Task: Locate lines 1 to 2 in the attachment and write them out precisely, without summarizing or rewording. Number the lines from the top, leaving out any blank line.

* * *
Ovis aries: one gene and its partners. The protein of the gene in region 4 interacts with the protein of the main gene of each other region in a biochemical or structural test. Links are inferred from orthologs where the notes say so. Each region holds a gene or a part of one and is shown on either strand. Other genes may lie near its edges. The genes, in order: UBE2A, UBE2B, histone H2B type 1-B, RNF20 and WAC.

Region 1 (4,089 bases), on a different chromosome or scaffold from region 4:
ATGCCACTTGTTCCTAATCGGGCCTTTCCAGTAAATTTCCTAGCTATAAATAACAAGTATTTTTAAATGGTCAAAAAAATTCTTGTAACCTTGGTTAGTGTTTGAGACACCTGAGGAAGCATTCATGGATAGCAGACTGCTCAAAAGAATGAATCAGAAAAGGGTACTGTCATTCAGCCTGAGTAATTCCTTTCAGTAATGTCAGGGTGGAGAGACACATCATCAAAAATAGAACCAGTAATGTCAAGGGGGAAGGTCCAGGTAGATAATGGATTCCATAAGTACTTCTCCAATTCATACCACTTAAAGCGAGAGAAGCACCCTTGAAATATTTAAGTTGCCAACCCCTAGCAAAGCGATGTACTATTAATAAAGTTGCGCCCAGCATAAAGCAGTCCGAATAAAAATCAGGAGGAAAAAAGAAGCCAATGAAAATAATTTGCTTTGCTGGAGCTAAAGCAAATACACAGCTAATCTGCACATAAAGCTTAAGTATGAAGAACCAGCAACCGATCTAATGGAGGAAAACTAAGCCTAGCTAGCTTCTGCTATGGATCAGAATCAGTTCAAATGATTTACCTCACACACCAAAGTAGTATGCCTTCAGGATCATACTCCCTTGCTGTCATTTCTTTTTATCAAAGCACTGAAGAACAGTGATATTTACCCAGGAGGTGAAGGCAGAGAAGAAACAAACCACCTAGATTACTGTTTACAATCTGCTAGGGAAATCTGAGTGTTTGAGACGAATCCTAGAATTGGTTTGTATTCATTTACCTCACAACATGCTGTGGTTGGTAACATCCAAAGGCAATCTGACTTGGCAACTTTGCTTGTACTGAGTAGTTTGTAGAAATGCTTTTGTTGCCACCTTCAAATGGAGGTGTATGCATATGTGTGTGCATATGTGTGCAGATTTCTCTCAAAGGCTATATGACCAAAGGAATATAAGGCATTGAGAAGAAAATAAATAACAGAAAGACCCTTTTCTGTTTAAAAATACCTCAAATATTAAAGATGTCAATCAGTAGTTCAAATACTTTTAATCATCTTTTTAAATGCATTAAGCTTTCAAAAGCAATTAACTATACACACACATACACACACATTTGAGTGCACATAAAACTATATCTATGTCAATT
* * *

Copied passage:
Ovis aries: one gene and its partners. The protein of the gene in region 4 interacts with the protein of the main gene of each other region in a biochemical or structural test. Links are inferred from orthologs where the notes say so. Each region holds a gene or a part of one and is shown on either strand. Other genes may lie near its edges. The genes, in order: UBE2A, UBE2B, histone H2B type 1-B, RNF20 and WAC.

Region 1 (4,089 bases), on a different chromosome or scaffold from region 4: